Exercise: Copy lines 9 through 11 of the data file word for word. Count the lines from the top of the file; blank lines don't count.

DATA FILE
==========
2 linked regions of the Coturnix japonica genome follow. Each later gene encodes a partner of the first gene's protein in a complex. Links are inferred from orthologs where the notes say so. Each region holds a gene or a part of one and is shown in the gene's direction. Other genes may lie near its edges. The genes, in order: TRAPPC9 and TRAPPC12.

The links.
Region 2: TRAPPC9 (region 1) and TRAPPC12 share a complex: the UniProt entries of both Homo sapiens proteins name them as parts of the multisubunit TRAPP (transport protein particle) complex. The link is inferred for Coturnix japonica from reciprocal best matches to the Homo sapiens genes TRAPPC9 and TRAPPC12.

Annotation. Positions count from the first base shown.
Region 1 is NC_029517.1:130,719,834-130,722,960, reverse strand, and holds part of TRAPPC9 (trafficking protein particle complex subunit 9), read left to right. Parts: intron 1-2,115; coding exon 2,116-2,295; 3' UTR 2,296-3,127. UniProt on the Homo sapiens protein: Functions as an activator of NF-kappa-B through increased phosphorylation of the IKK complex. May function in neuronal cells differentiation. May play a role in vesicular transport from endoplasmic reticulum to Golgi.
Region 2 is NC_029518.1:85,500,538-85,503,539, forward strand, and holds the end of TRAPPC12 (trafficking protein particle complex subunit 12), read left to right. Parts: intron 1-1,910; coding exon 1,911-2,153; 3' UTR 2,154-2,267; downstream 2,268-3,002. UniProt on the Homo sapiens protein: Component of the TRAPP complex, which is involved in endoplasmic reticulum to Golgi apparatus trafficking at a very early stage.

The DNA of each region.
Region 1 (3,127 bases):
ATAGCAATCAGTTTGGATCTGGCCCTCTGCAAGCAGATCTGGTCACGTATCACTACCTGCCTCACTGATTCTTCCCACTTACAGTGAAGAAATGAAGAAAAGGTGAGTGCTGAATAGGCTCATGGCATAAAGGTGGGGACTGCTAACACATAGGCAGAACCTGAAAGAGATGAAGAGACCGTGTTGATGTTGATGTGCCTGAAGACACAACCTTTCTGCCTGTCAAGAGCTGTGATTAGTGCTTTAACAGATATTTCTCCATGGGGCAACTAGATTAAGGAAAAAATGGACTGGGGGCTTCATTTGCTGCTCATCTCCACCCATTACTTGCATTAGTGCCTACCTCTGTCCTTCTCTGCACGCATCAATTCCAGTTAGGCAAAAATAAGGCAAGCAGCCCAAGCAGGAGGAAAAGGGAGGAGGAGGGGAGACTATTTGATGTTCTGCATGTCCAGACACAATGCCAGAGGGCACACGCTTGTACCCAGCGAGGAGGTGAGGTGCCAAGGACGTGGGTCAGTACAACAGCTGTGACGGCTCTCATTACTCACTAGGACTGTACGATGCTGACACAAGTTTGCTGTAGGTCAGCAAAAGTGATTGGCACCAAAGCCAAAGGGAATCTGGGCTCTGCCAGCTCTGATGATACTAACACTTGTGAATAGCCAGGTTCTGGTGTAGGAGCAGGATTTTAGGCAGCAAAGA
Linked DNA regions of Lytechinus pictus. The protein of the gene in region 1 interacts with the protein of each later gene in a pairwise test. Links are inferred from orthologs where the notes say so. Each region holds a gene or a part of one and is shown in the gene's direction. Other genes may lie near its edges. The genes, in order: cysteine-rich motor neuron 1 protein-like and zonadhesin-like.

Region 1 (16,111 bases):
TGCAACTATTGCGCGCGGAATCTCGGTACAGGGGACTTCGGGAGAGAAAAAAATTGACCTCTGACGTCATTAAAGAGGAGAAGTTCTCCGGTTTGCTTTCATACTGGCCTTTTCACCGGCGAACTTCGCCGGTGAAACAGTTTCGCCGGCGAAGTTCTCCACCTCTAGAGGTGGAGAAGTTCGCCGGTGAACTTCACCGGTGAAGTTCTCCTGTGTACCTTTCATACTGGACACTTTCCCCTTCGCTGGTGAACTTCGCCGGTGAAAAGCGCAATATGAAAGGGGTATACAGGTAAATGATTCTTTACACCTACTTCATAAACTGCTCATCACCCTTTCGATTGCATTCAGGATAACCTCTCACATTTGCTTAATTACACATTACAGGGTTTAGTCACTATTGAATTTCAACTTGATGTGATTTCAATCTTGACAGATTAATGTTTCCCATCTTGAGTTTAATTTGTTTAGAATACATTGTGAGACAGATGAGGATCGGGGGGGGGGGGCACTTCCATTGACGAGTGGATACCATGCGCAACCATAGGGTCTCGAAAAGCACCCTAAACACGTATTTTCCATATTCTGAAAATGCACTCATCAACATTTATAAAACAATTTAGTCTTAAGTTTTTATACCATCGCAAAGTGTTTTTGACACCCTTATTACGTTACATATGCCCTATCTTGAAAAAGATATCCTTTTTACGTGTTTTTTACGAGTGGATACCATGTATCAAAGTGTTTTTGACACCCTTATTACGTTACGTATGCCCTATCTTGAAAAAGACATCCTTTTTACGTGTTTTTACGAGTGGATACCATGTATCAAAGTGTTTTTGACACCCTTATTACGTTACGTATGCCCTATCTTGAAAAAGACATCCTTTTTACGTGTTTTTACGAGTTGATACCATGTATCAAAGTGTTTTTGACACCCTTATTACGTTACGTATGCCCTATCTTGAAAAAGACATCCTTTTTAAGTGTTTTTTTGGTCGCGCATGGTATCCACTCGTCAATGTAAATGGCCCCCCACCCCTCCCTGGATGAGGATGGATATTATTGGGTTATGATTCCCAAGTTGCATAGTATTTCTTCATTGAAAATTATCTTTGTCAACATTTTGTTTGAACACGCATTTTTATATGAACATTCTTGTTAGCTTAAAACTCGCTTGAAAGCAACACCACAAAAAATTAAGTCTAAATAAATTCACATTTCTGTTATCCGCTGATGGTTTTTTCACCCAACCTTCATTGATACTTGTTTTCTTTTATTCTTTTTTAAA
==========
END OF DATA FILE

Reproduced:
ATAGCAATCAGTTTGGATCTGGCCCTCTGCAAGCAGATCTGGTCACGTATCACTACCTGCCTCACTGATTCTTCCCACTTACAGTGAAGAAATGAAGAAAAGGTGAGTGCTGAATAGGCTCATGGCATAAAGGTGGGGACTGCTAACACATAGGCAGAACCTGAAAGAGATGAAGAGACCGTGTTGATGTTGATGTGCCTGAAGACACAACCTTTCTGCCTGTCAAGAGCTGTGATTAGTGCTTTAACAGATATTTCTCCATGGGGCAACTAGATTAAGGAAAAAATGGACTGGGGGCTTCATTTGCTGCTCATCTCCACCCATTACTTGCATTAGTGCCTACCTCTGTCCTTCTCTGCACGCATCAATTCCAGTTAGGCAAAAATAAGGCAAGCAGCCCAAGCAGGAGGAAAAGGGAGGAGGAGGGGAGACTATTTGATGTTCTGCATGTCCAGACACAATGCCAGAGGGCACACGCTTGTACCCAGCGAGGAGGTGAGGTGCCAAGGACGTGGGTCAGTACAACAGCTGTGACGGCTCTCATTACTCACTAGGACTGTACGATGCTGACACAAGTTTGCTGTAGGTCAGCAAAAGTGATTGGCACCAAAGCCAAAGGGAATCTGGGCTCTGCCAGCTCTGATGATACTAACACTTGTGAATAGCCAGGTTCTGGTGTAGGAGCAGGATTTTAGGCAGCAAAGA
Linked DNA regions of Lytechinus pictus. The protein of the gene in region 1 interacts with the protein of each later gene in a pairwise test. Links are inferred from orthologs where the notes say so. Each region holds a gene or a part of one and is shown in the gene's direction. Other genes may lie near its edges. The genes, in order: cysteine-rich motor neuron 1 protein-like and zonadhesin-like.

Region 1 (16,111 bases):